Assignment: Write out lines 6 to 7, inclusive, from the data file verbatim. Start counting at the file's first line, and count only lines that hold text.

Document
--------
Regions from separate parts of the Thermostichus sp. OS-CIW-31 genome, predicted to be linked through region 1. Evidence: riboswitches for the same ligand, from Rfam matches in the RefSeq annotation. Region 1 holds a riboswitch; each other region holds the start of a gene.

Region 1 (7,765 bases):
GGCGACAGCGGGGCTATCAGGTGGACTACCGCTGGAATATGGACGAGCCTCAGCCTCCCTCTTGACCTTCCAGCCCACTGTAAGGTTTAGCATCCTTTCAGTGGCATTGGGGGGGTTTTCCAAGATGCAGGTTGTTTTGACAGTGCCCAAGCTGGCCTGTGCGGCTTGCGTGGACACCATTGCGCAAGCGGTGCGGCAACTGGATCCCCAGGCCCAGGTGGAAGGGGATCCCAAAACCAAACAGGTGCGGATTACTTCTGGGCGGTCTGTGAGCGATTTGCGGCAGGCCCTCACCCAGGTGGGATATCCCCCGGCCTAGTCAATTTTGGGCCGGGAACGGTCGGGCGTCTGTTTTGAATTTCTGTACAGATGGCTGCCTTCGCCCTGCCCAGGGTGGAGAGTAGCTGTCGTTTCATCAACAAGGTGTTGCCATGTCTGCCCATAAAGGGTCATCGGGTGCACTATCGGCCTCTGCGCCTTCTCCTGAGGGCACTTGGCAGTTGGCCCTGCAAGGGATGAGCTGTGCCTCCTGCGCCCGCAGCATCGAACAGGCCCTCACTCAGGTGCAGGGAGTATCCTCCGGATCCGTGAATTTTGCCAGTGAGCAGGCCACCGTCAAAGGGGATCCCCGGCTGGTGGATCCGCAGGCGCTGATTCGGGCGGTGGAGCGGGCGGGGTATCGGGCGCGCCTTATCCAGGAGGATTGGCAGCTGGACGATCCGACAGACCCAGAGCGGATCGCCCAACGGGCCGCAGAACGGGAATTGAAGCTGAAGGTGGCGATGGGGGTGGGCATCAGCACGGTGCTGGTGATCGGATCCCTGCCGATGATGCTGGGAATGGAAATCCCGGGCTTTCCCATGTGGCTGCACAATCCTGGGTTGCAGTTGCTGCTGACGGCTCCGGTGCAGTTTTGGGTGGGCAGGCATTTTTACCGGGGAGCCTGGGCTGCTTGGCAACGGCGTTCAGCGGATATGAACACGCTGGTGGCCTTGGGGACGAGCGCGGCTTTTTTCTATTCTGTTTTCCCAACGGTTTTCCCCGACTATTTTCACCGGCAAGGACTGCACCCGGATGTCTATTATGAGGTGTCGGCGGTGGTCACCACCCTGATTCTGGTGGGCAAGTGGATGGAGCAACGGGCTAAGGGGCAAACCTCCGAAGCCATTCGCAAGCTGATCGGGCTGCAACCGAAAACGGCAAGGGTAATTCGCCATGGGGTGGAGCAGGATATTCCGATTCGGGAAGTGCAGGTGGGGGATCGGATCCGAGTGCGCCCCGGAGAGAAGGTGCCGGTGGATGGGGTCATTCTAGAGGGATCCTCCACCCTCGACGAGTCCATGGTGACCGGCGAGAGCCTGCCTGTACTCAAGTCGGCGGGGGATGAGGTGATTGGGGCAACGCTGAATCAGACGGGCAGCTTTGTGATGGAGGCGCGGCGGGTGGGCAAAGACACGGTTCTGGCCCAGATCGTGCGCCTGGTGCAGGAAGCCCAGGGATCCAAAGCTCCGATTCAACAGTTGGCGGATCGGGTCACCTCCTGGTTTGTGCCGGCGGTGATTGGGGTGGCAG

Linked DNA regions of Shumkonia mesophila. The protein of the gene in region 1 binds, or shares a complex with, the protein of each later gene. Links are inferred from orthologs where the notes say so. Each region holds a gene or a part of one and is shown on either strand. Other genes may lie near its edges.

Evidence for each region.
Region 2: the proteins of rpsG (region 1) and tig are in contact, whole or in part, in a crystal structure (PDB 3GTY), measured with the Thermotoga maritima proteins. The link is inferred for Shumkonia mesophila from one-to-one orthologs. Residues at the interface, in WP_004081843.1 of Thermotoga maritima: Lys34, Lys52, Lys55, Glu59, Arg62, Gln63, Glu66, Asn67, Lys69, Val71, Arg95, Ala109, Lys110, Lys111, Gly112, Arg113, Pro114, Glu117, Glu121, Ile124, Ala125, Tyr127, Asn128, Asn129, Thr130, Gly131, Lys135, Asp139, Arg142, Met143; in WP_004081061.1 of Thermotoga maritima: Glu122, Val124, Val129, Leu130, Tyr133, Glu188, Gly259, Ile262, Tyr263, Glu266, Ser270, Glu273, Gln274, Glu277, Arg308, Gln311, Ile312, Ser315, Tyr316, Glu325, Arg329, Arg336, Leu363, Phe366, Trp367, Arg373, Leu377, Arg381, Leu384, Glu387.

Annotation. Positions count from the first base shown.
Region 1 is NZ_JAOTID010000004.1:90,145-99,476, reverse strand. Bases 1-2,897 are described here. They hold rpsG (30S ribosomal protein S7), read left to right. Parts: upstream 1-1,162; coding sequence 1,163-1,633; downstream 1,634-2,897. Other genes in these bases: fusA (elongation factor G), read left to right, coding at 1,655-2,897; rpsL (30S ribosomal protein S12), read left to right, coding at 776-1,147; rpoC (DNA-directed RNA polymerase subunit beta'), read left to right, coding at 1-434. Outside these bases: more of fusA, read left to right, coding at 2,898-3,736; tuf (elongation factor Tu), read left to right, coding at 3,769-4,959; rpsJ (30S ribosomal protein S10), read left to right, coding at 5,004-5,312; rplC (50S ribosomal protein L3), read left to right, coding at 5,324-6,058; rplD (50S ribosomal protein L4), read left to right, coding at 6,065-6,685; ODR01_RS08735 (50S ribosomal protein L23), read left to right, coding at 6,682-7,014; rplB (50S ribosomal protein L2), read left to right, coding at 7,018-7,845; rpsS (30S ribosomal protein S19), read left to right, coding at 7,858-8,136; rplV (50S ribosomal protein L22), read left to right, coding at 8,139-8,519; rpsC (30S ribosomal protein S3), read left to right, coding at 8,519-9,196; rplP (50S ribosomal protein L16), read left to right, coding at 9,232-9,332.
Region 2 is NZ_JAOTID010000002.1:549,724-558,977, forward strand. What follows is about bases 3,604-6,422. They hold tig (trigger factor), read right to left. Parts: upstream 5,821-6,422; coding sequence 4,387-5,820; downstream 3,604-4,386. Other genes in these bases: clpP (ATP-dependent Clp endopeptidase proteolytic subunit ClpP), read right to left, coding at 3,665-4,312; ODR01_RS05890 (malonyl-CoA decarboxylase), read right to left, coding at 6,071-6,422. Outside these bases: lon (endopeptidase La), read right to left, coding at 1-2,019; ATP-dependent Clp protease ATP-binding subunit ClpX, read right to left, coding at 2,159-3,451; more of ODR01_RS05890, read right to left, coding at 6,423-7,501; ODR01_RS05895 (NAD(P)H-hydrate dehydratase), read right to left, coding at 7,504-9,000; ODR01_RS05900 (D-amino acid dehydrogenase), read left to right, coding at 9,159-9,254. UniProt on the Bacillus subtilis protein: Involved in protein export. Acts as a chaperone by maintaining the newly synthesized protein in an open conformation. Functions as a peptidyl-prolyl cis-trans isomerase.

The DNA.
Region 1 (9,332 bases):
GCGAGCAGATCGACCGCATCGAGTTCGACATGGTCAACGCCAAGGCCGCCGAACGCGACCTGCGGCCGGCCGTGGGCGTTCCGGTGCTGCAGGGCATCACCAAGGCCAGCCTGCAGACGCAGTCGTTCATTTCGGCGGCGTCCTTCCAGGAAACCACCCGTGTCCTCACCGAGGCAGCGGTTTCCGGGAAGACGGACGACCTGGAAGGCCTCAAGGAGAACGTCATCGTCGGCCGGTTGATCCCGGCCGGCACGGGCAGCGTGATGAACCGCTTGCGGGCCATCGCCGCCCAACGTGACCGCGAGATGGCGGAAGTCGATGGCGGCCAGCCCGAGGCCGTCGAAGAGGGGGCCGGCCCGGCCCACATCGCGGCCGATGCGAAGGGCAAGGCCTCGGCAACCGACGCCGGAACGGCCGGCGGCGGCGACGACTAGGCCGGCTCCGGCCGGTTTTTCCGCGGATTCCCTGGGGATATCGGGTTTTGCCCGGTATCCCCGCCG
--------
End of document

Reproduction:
Region 2: the proteins of rpsG (region 1) and tig are in contact, whole or in part, in a crystal structure (PDB 3GTY), measured with the Thermotoga maritima proteins. The link is inferred for Shumkonia mesophila from one-to-one orthologs. Residues at the interface, in WP_004081843.1 of Thermotoga maritima: Lys34, Lys52, Lys55, Glu59, Arg62, Gln63, Glu66, Asn67, Lys69, Val71, Arg95, Ala109, Lys110, Lys111, Gly112, Arg113, Pro114, Glu117, Glu121, Ile124, Ala125, Tyr127, Asn128, Asn129, Thr130, Gly131, Lys135, Asp139, Arg142, Met143; in WP_004081061.1 of Thermotoga maritima: Glu122, Val124, Val129, Leu130, Tyr133, Glu188, Gly259, Ile262, Tyr263, Glu266, Ser270, Glu273, Gln274, Glu277, Arg308, Gln311, Ile312, Ser315, Tyr316, Glu325, Arg329, Arg336, Leu363, Phe366, Trp367, Arg373, Leu377, Arg381, Leu384, Glu387.

Annotation. Positions count from the first base shown.